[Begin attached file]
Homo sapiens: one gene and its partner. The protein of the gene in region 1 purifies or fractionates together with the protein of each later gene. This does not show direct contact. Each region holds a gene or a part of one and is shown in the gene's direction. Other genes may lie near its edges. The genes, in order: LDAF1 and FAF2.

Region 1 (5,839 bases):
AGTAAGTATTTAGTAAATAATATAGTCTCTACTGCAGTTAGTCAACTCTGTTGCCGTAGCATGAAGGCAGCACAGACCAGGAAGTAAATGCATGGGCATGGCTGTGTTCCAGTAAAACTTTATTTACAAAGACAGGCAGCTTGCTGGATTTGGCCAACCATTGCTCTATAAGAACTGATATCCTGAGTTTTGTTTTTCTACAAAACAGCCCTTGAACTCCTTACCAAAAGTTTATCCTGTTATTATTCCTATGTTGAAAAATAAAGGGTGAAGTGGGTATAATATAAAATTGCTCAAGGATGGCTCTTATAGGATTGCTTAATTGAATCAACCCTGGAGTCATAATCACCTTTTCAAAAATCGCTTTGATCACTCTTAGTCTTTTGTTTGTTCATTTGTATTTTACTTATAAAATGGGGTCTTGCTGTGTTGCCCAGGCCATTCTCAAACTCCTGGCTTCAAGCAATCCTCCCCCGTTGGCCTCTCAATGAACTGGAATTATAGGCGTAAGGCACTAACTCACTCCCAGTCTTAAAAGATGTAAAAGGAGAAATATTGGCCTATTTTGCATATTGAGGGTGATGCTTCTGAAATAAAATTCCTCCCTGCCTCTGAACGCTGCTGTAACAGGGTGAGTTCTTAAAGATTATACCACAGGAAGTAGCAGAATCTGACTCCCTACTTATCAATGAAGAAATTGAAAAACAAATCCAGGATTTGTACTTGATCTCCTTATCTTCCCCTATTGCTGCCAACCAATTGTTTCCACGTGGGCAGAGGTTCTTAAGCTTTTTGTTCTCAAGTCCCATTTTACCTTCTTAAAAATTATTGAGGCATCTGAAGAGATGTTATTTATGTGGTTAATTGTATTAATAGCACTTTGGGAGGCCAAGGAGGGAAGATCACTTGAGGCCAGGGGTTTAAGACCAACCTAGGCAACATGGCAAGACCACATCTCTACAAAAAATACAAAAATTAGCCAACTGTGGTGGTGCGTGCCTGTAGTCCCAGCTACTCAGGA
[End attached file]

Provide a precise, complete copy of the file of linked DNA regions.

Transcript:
Homo sapiens: one gene and its partner. The protein of the gene in region 1 purifies or fractionates together with the protein of each later gene. This does not show direct contact. Each region holds a gene or a part of one and is shown in the gene's direction. Other genes may lie near its edges. The genes, in order: LDAF1 and FAF2.

Region 1 (5,839 bases):
AGTAAGTATTTAGTAAATAATATAGTCTCTACTGCAGTTAGTCAACTCTGTTGCCGTAGCATGAAGGCAGCACAGACCAGGAAGTAAATGCATGGGCATGGCTGTGTTCCAGTAAAACTTTATTTACAAAGACAGGCAGCTTGCTGGATTTGGCCAACCATTGCTCTATAAGAACTGATATCCTGAGTTTTGTTTTTCTACAAAACAGCCCTTGAACTCCTTACCAAAAGTTTATCCTGTTATTATTCCTATGTTGAAAAATAAAGGGTGAAGTGGGTATAATATAAAATTGCTCAAGGATGGCTCTTATAGGATTGCTTAATTGAATCAACCCTGGAGTCATAATCACCTTTTCAAAAATCGCTTTGATCACTCTTAGTCTTTTGTTTGTTCATTTGTATTTTACTTATAAAATGGGGTCTTGCTGTGTTGCCCAGGCCATTCTCAAACTCCTGGCTTCAAGCAATCCTCCCCCGTTGGCCTCTCAATGAACTGGAATTATAGGCGTAAGGCACTAACTCACTCCCAGTCTTAAAAGATGTAAAAGGAGAAATATTGGCCTATTTTGCATATTGAGGGTGATGCTTCTGAAATAAAATTCCTCCCTGCCTCTGAACGCTGCTGTAACAGGGTGAGTTCTTAAAGATTATACCACAGGAAGTAGCAGAATCTGACTCCCTACTTATCAATGAAGAAATTGAAAAACAAATCCAGGATTTGTACTTGATCTCCTTATCTTCCCCTATTGCTGCCAACCAATTGTTTCCACGTGGGCAGAGGTTCTTAAGCTTTTTGTTCTCAAGTCCCATTTTACCTTCTTAAAAATTATTGAGGCATCTGAAGAGATGTTATTTATGTGGTTAATTGTATTAATAGCACTTTGGGAGGCCAAGGAGGGAAGATCACTTGAGGCCAGGGGTTTAAGACCAACCTAGGCAACATGGCAAGACCACATCTCTACAAAAAATACAAAAATTAGCCAACTGTGGTGGTGCGTGCCTGTAGTCCCAGCTACTCAGGA